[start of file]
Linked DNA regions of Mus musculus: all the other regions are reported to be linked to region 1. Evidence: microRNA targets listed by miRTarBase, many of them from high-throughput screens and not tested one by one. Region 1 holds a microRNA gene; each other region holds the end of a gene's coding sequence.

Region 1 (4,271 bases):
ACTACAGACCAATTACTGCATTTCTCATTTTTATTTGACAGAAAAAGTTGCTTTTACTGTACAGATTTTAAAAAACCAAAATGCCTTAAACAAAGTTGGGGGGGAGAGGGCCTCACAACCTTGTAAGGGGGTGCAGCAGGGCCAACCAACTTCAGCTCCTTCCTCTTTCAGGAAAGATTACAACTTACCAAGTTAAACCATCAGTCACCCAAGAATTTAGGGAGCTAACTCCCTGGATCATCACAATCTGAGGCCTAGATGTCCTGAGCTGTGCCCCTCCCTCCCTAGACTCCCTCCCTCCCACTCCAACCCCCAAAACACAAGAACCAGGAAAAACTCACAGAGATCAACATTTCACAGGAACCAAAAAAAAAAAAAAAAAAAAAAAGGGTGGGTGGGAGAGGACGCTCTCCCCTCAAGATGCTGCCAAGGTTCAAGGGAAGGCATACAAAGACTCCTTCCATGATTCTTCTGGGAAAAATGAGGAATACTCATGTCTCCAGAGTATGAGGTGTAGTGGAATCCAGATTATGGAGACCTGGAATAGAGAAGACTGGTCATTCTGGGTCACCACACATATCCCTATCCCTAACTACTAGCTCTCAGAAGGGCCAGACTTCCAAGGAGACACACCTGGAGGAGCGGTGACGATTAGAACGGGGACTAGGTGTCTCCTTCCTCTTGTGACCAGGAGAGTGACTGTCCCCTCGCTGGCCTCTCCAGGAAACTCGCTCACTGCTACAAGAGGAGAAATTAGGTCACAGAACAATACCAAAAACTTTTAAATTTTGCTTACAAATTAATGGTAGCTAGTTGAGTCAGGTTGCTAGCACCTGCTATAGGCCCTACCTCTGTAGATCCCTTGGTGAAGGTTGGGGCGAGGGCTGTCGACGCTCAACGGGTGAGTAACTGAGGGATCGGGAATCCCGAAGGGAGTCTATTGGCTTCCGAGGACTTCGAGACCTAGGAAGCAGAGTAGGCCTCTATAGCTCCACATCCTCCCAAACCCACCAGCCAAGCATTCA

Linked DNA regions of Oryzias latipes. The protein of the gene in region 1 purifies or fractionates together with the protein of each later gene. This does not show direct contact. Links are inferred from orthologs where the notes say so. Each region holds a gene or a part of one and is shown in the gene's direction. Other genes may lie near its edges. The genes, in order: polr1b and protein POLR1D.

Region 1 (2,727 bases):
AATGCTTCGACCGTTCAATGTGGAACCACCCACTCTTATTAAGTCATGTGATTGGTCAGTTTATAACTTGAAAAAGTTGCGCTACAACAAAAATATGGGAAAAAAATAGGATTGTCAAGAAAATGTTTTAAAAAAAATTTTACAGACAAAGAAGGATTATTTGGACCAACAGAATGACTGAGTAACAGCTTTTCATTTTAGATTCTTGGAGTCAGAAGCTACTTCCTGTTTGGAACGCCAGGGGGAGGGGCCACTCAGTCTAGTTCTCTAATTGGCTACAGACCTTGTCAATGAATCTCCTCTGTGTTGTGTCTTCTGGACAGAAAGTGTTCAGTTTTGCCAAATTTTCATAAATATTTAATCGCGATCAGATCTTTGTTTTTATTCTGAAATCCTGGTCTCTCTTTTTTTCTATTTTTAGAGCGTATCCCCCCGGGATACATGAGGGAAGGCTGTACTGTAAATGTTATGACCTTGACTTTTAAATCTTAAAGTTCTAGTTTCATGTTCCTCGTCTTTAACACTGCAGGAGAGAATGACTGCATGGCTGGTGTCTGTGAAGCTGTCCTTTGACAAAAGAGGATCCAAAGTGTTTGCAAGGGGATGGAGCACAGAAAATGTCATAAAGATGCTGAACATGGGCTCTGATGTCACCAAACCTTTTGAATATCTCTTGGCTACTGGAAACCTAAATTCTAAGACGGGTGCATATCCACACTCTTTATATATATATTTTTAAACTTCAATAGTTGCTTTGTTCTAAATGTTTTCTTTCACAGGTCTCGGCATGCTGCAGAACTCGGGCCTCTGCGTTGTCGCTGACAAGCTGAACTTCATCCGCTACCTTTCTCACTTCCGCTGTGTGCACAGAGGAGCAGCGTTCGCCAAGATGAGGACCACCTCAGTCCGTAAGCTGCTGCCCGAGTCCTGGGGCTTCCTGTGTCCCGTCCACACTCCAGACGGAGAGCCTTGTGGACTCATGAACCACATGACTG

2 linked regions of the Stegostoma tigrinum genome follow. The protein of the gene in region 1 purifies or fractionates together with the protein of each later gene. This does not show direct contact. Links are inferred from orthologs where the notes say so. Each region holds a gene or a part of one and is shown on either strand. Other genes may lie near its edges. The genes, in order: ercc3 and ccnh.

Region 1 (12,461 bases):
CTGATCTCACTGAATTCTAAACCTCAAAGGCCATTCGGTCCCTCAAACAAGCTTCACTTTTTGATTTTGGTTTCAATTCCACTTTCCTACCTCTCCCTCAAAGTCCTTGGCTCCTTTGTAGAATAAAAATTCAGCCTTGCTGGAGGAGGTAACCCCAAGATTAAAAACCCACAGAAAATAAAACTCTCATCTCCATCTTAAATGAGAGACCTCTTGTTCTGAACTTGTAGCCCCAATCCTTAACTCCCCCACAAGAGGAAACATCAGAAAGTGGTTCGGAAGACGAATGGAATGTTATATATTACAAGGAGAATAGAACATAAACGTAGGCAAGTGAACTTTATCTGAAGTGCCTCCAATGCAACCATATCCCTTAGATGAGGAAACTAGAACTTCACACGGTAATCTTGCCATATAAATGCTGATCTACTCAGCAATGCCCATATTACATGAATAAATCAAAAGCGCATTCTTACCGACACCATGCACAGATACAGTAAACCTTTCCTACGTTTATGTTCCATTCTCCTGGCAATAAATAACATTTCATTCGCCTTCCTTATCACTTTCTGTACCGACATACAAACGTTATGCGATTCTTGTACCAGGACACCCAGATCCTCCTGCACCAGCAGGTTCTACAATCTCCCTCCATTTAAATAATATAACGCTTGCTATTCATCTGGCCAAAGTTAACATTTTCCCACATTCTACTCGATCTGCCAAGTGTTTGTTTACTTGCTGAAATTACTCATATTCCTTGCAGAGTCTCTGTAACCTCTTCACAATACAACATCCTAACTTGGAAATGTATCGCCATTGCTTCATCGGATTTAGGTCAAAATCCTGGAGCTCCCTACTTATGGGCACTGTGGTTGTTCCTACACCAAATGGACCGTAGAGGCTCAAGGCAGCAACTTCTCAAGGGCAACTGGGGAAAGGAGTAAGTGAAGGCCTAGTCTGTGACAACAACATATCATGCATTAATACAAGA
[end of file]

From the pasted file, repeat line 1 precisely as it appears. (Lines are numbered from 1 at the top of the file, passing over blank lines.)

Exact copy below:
Linked DNA regions of Mus musculus: all the other regions are reported to be linked to region 1. Evidence: microRNA targets listed by miRTarBase, many of them from high-throughput screens and not tested one by one. Region 1 holds a microRNA gene; each other region holds the end of a gene's coding sequence.